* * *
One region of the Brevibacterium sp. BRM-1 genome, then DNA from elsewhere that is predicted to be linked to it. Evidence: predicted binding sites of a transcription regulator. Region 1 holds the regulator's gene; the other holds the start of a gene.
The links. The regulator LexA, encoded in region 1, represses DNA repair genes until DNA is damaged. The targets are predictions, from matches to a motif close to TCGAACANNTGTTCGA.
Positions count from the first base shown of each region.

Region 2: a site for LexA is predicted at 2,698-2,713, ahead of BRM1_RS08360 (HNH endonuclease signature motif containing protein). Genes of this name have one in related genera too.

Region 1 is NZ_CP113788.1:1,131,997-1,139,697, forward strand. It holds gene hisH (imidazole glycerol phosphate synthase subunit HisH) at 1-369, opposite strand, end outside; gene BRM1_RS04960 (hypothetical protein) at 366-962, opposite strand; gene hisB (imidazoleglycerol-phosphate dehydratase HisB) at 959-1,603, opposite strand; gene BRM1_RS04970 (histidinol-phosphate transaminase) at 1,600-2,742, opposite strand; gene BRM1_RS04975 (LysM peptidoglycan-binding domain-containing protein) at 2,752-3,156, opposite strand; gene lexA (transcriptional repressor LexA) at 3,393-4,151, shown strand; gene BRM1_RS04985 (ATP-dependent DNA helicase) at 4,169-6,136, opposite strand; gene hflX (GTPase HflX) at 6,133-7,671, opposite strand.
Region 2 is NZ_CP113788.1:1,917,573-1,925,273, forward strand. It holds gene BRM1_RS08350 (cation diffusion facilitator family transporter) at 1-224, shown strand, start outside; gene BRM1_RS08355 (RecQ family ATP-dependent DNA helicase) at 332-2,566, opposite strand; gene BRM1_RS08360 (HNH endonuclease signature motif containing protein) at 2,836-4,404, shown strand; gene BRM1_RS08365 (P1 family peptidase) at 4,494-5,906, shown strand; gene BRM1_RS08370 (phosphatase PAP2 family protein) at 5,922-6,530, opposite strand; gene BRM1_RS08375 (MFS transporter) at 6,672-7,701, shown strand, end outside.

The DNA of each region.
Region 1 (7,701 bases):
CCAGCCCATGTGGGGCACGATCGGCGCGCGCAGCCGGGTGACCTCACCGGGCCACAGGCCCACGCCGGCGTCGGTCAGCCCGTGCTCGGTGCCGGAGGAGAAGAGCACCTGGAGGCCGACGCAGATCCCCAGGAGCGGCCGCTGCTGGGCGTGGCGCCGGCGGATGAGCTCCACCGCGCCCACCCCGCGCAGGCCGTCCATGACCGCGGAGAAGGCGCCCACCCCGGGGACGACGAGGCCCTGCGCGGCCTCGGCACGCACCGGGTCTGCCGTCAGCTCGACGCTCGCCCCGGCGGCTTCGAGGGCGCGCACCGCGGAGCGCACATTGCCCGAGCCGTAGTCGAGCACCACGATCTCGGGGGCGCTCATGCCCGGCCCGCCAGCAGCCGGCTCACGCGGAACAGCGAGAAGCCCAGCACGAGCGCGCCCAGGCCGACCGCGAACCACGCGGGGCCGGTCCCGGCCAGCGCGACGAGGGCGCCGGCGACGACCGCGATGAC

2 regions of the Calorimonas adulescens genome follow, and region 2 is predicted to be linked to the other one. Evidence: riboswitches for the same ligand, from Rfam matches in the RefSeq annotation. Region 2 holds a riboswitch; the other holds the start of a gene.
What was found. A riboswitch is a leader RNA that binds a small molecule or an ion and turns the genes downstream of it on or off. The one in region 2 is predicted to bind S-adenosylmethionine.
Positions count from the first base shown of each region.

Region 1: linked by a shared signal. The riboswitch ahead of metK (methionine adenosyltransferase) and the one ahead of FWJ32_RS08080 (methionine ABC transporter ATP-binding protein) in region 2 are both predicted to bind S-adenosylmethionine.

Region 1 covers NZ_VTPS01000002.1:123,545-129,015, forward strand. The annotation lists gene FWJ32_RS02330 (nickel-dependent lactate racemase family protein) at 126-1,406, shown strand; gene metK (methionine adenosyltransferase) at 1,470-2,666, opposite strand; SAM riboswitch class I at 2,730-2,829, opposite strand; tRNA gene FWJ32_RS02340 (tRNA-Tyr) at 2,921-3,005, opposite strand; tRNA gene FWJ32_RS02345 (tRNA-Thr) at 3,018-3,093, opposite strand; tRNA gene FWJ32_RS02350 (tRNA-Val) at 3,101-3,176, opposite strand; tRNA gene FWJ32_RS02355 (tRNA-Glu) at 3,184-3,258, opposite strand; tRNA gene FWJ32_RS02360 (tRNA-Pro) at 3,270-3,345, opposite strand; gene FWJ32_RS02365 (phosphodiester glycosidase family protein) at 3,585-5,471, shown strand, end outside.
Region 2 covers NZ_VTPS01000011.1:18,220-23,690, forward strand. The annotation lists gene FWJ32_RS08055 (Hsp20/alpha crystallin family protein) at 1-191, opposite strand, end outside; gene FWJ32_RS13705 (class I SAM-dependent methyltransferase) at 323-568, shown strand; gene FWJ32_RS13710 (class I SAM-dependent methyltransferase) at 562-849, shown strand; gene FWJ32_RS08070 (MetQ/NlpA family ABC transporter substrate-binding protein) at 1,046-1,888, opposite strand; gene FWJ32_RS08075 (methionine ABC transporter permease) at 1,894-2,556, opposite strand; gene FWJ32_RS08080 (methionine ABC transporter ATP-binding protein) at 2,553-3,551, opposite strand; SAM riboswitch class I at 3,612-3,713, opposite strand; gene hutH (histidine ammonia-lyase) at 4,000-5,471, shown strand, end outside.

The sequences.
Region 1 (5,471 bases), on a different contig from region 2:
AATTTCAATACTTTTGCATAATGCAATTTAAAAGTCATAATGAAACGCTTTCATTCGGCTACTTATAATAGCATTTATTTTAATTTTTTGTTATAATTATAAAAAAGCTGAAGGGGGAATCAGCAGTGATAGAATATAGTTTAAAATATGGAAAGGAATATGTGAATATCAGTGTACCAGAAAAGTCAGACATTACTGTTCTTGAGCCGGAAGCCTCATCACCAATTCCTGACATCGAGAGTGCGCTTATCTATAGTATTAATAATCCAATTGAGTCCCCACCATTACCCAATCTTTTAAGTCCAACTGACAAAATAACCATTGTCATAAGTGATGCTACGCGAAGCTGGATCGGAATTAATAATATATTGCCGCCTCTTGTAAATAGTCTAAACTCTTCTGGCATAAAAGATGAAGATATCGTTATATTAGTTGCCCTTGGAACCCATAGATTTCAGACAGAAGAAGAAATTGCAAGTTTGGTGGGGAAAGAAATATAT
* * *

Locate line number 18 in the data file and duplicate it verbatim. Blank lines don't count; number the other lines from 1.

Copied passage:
AATTTCAATACTTTTGCATAATGCAATTTAAAAGTCATAATGAAACGCTTTCATTCGGCTACTTATAATAGCATTTATTTTAATTTTTTGTTATAATTATAAAAAAGCTGAAGGGGGAATCAGCAGTGATAGAATATAGTTTAAAATATGGAAAGGAATATGTGAATATCAGTGTACCAGAAAAGTCAGACATTACTGTTCTTGAGCCGGAAGCCTCATCACCAATTCCTGACATCGAGAGTGCGCTTATCTATAGTATTAATAATCCAATTGAGTCCCCACCATTACCCAATCTTTTAAGTCCAACTGACAAAATAACCATTGTCATAAGTGATGCTACGCGAAGCTGGATCGGAATTAATAATATATTGCCGCCTCTTGTAAATAGTCTAAACTCTTCTGGCATAAAAGATGAAGATATCGTTATATTAGTTGCCCTTGGAACCCATAGATTTCAGACAGAAGAAGAAATTGCAAGTTTGGTGGGGAAAGAAATATAT